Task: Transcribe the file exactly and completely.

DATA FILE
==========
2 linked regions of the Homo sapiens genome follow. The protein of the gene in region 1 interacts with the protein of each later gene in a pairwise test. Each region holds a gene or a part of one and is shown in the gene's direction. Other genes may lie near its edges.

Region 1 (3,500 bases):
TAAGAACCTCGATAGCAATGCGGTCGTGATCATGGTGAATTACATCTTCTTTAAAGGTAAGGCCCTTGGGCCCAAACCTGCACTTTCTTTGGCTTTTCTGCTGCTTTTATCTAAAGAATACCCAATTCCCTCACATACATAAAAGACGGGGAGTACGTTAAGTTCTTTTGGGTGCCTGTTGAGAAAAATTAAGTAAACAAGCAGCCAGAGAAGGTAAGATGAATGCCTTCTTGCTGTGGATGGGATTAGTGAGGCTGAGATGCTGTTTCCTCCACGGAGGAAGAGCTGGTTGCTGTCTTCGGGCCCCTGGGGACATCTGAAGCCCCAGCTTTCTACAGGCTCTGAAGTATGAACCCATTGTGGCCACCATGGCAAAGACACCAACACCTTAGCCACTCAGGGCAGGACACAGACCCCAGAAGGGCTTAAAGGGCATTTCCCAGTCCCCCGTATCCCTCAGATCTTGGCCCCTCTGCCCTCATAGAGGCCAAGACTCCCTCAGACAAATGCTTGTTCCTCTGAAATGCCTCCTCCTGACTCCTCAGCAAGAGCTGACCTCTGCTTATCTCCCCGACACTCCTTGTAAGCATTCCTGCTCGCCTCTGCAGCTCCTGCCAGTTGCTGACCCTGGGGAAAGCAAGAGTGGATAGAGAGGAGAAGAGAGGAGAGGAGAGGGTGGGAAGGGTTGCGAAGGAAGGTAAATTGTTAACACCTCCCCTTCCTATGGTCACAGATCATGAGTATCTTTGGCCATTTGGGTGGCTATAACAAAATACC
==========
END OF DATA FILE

2 linked regions of the Homo sapiens genome follow. The protein of the gene in region 1 interacts with the protein of each later gene in a pairwise test. Each region holds a gene or a part of one and is shown in the gene's direction. Other genes may lie near its edges.

Region 1 (3,500 bases):
TAAGAACCTCGATAGCAATGCGGTCGTGATCATGGTGAATTACATCTTCTTTAAAGGTAAGGCCCTTGGGCCCAAACCTGCACTTTCTTTGGCTTTTCTGCTGCTTTTATCTAAAGAATACCCAATTCCCTCACATACATAAAAGACGGGGAGTACGTTAAGTTCTTTTGGGTGCCTGTTGAGAAAAATTAAGTAAACAAGCAGCCAGAGAAGGTAAGATGAATGCCTTCTTGCTGTGGATGGGATTAGTGAGGCTGAGATGCTGTTTCCTCCACGGAGGAAGAGCTGGTTGCTGTCTTCGGGCCCCTGGGGACATCTGAAGCCCCAGCTTTCTACAGGCTCTGAAGTATGAACCCATTGTGGCCACCATGGCAAAGACACCAACACCTTAGCCACTCAGGGCAGGACACAGACCCCAGAAGGGCTTAAAGGGCATTTCCCAGTCCCCCGTATCCCTCAGATCTTGGCCCCTCTGCCCTCATAGAGGCCAAGACTCCCTCAGACAAATGCTTGTTCCTCTGAAATGCCTCCTCCTGACTCCTCAGCAAGAGCTGACCTCTGCTTATCTCCCCGACACTCCTTGTAAGCATTCCTGCTCGCCTCTGCAGCTCCTGCCAGTTGCTGACCCTGGGGAAAGCAAGAGTGGATAGAGAGGAGAAGAGAGGAGAGGAGAGGGTGGGAAGGGTTGCGAAGGAAGGTAAATTGTTAACACCTCCCCTTCCTATGGTCACAGATCATGAGTATCTTTGGCCATTTGGGTGGCTATAACAAAATACC